Fingertip sensor technology is being used to develop a new type of prosthetic hand, claimed to be capable of accurately mimicking human movement and measuring grip force.
ISS is regularly used in industry and military applications, but
The researchers aim to apply the technology to an existing prosthetic hand, called the Southampton-Remedi, in a bid to overcome some of the drawbacks with the present design.
‘Some of the problems may seem trivial. for example, we have many sensors that use a lot of cabling to power and retrieve signals, which disrupts the mechanics of movement,’ said White.
Light and flexible
The fingertip sensors will process information locally, minimising the amount of information transmitted to a controller and reducing the device’s cabling and power usage. This will make the hand lighter and more flexible. It will also be capable of operating for longer than the six-hour battery time of most prosthetic controllers.
The sensors work by taking acoustic signal measurements, which enables the hand to control and slow slipping movements. ‘The sensors will also be able to tell the difference between a plastic cup holding a hot beverage and a pint of cold beer,’ said White.
The research is being undertaken with the help of a £417,000 EPSRC grant to the university’s Electronic and Computer Science division, in a programme that runs from June this year until May 2009.
However, the medical industry won’t have to wait until then for the first prototype. A prosthetic hand will be available for evaluation by this summer and will be offered to people who have lost limbs, to gauge their opinions on human interaction with the device, as well as its weight and functionality.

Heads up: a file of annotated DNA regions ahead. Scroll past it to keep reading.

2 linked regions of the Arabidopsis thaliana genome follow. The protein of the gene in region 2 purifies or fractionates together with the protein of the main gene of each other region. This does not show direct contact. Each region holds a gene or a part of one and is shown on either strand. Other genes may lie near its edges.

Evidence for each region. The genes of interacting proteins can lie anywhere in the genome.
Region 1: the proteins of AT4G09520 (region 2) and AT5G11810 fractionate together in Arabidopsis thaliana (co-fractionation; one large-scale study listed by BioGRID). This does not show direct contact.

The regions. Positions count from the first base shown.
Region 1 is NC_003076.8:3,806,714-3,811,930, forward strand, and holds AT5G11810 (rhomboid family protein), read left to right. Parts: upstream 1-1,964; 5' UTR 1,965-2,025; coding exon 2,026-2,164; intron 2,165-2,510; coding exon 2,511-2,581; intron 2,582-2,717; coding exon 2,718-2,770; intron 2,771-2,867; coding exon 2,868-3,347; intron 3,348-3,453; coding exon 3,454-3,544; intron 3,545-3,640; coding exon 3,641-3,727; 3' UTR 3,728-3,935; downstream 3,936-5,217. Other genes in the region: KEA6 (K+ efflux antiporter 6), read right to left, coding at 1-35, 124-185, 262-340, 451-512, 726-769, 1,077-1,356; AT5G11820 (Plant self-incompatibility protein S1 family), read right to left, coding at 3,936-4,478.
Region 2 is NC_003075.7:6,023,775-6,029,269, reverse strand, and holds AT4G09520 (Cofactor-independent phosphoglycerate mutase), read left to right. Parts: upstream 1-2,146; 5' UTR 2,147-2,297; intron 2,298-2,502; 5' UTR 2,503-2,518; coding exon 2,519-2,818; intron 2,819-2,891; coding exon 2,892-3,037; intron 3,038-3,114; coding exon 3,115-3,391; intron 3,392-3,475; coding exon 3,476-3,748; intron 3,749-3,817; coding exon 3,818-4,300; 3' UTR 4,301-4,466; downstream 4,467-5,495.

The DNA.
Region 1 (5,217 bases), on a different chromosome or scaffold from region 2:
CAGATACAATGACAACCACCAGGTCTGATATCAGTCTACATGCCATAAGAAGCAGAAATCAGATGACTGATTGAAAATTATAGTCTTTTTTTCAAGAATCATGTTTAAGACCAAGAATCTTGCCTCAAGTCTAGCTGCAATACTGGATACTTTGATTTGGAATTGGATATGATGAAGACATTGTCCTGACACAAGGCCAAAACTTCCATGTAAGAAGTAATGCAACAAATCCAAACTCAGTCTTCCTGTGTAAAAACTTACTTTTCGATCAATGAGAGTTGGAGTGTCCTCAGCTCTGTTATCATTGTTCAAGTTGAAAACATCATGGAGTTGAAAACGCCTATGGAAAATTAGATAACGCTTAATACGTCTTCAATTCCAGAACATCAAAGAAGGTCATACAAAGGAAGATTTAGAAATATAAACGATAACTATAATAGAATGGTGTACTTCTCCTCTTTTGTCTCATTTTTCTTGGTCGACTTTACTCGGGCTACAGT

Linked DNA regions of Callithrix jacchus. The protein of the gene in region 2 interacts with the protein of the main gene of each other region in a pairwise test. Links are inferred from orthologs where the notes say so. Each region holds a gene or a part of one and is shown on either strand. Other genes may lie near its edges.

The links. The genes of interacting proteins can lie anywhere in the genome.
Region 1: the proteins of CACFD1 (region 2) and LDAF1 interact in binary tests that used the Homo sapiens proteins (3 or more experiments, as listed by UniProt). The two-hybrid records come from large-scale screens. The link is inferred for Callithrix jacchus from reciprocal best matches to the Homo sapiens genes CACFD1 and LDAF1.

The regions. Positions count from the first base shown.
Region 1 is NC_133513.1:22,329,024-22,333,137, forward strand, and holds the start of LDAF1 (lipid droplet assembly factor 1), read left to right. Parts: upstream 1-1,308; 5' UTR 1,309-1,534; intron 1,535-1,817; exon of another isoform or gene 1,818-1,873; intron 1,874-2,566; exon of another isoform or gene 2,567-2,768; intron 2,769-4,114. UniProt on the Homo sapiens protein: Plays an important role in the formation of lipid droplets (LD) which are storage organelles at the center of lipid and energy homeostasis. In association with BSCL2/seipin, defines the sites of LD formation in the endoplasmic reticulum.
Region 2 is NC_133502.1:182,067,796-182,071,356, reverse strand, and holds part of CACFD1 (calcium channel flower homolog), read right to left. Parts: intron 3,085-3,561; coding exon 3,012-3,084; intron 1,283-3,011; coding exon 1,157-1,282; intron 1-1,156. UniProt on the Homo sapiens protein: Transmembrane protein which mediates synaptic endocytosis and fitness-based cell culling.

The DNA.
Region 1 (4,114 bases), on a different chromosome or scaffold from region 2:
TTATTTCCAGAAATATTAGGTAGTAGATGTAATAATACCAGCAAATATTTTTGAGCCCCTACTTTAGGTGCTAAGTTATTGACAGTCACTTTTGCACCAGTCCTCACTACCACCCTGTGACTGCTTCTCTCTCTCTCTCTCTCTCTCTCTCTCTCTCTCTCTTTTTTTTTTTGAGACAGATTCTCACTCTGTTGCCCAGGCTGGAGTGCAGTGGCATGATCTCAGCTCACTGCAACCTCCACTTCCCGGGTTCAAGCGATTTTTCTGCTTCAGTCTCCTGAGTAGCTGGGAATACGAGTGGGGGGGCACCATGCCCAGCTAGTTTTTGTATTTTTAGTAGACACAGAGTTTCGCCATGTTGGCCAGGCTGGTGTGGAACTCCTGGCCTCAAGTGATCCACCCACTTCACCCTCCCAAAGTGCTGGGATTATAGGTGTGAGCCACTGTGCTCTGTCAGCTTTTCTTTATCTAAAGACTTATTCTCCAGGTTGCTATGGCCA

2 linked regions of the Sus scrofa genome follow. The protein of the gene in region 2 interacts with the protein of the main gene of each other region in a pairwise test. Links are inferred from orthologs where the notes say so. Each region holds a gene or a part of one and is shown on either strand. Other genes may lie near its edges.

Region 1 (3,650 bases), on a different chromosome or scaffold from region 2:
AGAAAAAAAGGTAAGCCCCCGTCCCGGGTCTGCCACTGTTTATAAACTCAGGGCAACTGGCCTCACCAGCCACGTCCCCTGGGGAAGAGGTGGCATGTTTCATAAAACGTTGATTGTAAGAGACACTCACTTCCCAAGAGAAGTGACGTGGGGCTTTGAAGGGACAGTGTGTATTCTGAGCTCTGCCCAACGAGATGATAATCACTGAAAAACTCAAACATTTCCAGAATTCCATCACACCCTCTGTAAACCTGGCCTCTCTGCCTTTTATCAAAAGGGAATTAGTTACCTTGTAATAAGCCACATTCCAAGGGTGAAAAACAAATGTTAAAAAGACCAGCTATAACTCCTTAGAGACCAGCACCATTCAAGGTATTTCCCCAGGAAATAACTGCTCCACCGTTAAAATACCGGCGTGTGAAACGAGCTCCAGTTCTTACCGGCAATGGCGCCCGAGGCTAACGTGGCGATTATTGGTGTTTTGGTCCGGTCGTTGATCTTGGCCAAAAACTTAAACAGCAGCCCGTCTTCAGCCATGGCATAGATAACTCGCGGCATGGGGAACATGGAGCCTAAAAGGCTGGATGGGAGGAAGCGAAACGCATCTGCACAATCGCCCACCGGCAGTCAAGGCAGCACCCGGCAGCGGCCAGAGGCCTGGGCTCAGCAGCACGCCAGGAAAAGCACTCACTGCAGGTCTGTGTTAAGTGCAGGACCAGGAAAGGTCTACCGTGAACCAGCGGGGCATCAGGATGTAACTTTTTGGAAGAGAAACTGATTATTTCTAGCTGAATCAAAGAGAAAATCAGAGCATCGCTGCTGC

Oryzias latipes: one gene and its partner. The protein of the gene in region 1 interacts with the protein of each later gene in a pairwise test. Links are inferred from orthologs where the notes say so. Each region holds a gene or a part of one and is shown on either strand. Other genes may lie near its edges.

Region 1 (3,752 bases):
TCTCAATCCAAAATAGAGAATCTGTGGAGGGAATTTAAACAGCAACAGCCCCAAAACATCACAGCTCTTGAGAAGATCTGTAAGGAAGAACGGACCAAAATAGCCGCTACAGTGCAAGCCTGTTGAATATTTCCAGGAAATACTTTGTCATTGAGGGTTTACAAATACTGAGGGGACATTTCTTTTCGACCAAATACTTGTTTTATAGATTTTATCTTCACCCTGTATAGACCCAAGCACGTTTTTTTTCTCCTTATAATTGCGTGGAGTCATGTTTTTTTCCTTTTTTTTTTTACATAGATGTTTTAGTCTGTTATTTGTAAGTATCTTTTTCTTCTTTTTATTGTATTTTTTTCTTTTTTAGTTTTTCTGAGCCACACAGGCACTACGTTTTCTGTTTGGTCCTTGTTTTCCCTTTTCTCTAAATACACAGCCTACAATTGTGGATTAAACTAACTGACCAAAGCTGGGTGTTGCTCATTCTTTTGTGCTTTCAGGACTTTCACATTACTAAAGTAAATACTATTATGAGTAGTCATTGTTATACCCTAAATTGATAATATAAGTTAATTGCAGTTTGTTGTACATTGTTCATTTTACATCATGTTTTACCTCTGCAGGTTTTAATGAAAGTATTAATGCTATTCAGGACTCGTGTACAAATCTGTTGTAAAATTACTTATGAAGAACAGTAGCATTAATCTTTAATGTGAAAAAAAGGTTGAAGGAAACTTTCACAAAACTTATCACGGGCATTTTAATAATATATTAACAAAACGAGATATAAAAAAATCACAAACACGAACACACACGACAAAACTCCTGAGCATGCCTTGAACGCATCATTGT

The team will be developing other projects simultaneously with the prosthetic hand research.
It is already working with a keypad hardware developer to test another of its projects, which aims to create intelligent keypads for ATMs, to help prevent fraud.
The keypad will take biometric readings not from a fingerprint scan, but from the way the user inputs his or her personal pin number.
By integrating pressure sensors within the keypad, the technology will calculate force and the rate of change of force, creating a bio- metric signature from a series of keystrokes.
The project has already presented the team with a number of interesting design challenges. It will have to consider how a person’s behaviour — and thus their biometric signature — changes over time and in different weather conditions.
The system has advantages over other biometric measuring techniques such as iris or fingerprint scanning, because it will measure the information in a way that does not require the user to know that they are being analysed.
Another project expected to yield positive results for the team involves human-powered, wearable sensors capable of wireless data transmission.
The researchers envisage that body-sensor networks could operate as in-home patient monitoring systems. The sensors would be programmed to transmit patient parameters such as heart rate, temperature or blood pressure remotely, via a mobile phone or the internet, enabling a patient to rehabilitate at home.
White initially sees the sensors functioning within a medical environment, but he believes they would also have a sports science application in remotely measuring athletes’ body behaviour.
The sensors would provide in-depth details about style, body rotation and acceleration, with the aim of improving performance.